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Melt Road Ice With Car Exhaust

Exhaust pipes outlets 1" above the pavement concentrate hot exhaust behind the wheels to melt ice for subsequent cars
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The idea is that cars could switch to this de-icing exhaust pipe arrangement during cold weather. After enough cars drove over the road with this, there would be enough of a cumulative warming effect to clear the road of ice without needing salt, snow plows or scrapers.

They would be located behind the rear wheels and swivel as necessary should road debris hit them. They would be swung down with a button on the dash in cold weather and retracted for normal driving conditions.

doctorremulac3, Jan 13 2012

Channels in road ice cut by the wheels of cars driving over it. http://www.google.c...:6,s:16&tx=53&ty=78
Assist this process by hitting the ice with car exhaust. [doctorremulac3, Jan 14 2012]

similar territory Heat_20Wave_20Double_20Snow_20Plow
[calum, Jan 14 2012]

The video cure for 8th's cynicism? http://www.youtube....watch?v=2msbfN81Gm0
Ehh, maybe not. [doctorremulac3, Jan 14 2012]

//Wouldn't snow tyres just melt if you used them when it was above freezing?// http://www.youtube....watch?v=E0PIdWdw15U
[doctorremulac3, Jan 17 2012]

[link]






       The problem is that this will only benefit the driver behind you, leading to potential lack-of-motivation effects.
MaxwellBuchanan, Jan 13 2012
  

       Till the melting is compltetly done, it will give a perfect frictionless surface. You will see lot of cars flying off the bridges.
VJW, Jan 13 2012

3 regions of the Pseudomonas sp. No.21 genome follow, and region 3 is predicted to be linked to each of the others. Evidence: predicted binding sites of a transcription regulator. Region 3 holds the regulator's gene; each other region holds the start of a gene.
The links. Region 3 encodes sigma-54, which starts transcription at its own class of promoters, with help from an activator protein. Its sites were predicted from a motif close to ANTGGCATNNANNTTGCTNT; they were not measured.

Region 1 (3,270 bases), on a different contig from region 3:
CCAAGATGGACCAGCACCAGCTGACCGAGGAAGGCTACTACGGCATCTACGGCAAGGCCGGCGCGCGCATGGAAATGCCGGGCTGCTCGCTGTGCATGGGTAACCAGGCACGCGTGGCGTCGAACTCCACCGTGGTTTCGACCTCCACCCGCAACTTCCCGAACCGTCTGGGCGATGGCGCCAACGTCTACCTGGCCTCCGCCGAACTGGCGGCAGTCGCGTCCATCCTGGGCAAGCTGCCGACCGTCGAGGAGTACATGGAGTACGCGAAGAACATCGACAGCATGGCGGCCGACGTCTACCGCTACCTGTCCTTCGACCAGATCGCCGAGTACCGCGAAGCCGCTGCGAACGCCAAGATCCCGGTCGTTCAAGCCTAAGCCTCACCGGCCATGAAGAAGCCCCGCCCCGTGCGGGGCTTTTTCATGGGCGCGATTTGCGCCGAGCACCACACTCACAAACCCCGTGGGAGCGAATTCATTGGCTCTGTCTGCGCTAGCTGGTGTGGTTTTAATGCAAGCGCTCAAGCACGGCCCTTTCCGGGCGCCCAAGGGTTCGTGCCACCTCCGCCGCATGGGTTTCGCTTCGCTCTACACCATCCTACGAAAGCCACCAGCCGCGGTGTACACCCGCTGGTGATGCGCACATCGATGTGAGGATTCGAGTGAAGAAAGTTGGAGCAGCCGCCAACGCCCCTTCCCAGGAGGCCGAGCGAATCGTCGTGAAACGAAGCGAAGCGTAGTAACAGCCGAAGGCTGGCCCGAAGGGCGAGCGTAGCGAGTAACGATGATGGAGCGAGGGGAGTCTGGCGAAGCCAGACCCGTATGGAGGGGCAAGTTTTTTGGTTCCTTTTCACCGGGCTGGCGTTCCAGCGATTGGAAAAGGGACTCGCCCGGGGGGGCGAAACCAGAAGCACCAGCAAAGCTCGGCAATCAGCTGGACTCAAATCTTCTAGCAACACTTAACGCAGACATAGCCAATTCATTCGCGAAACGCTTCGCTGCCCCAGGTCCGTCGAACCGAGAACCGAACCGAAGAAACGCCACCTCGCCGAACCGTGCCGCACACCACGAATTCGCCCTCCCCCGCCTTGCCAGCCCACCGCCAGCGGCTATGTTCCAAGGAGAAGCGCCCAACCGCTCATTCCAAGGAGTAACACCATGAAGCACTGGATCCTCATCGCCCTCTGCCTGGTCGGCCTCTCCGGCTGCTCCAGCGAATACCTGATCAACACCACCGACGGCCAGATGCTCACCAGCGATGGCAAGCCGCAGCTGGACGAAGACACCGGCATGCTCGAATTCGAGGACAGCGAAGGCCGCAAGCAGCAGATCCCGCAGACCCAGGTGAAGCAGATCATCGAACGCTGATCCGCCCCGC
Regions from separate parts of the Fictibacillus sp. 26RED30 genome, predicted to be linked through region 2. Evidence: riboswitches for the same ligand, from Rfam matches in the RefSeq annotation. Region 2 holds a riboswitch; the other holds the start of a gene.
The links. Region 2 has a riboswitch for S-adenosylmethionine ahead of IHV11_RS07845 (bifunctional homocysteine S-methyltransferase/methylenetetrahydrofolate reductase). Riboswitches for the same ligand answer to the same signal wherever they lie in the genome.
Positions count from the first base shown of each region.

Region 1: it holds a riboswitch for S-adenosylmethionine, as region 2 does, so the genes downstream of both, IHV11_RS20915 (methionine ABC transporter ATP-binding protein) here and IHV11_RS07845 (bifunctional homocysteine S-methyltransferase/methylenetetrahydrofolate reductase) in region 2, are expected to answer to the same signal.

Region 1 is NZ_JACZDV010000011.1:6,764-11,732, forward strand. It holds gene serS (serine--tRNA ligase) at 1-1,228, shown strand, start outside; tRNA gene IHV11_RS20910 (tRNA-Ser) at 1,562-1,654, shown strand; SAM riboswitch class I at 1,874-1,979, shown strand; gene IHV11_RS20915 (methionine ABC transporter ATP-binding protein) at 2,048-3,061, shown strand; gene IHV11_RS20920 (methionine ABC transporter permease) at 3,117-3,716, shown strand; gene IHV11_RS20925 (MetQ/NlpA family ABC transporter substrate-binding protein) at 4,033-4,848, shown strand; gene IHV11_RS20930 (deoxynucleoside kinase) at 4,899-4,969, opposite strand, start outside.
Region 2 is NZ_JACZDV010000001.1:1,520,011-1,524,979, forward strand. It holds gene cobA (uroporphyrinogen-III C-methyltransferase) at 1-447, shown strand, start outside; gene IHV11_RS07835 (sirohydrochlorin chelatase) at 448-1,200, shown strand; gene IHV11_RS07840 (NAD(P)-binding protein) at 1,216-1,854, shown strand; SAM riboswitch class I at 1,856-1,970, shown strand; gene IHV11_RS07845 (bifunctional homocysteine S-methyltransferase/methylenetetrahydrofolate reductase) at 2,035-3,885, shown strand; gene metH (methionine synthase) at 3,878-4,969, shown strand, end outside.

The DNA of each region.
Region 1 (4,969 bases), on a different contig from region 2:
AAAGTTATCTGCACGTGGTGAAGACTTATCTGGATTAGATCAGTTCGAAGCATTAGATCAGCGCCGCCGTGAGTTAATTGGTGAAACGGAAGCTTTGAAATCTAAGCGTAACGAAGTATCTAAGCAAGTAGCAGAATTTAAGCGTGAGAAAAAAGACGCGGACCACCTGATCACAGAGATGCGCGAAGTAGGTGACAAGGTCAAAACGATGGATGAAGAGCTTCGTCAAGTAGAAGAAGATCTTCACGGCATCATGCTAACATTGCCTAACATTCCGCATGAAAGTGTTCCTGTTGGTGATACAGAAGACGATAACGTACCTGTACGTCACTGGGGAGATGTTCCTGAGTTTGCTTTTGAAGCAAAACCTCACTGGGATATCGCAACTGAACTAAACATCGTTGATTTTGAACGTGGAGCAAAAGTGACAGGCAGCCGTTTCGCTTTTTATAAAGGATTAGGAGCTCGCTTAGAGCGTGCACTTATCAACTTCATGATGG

The Specific Heat Capacity of ice is 2.11 kJ/(kg·K), the Latent Heat of Fusion of ice is 334 kJ/kg, and the density of ice is 0.9167 g/ cm³. So every 10 metre by 2 metre area of road with a 1cm thick layer of ice on it contains 1000x200x0.9167 = 183kg of ice. If this is at -5C it will take (183x5x2.11)+(183x334)=63MJ to melt it.

Let's assume that you want this 1cm thick layer of ice completely melted after 100 cars have gone over it, then each car has to put out 630kJ every 10 metres of travel. If the cars are travelling at 23 mph, or 10 metres per second, this implies they are each putting out 630kJ/s or a steady power output of 630kW. Luckily the calorific content of petrol is high - about 48kJ/g - so assuming your flamethrower is 50% efficient, you'll have to burn about 26g of petrol a second to do this. A litre of petrol is about 800g so you'll use about 2 litres of petrol a minute, which will cost about £2.80 in the UK, a steady expenditure of £168/hr.
hippo, Jan 13 2012
  

       I'm just talking about directing the existing car exhaust at the road, not adding a flamethrower. It might be effective against frosty roads but not 1cm thick ice of course.   

       As far as the melted water being more slippery than the ice and causing cars to fly off the bridge, ice is much more slippery than water so you're better off melting it if you can.   

       And as far as people not caring about what happens behind them, I think people understand group efforts towards the common good. I'd be more than happy to flip down my road defroster tailpipe for the folks behind me.
doctorremulac3, Jan 13 2012
  

       Well OK, if it's 1mm of ice, then you're spending £16.80 an hour on petrol which is being used for nothing else but melting road ice.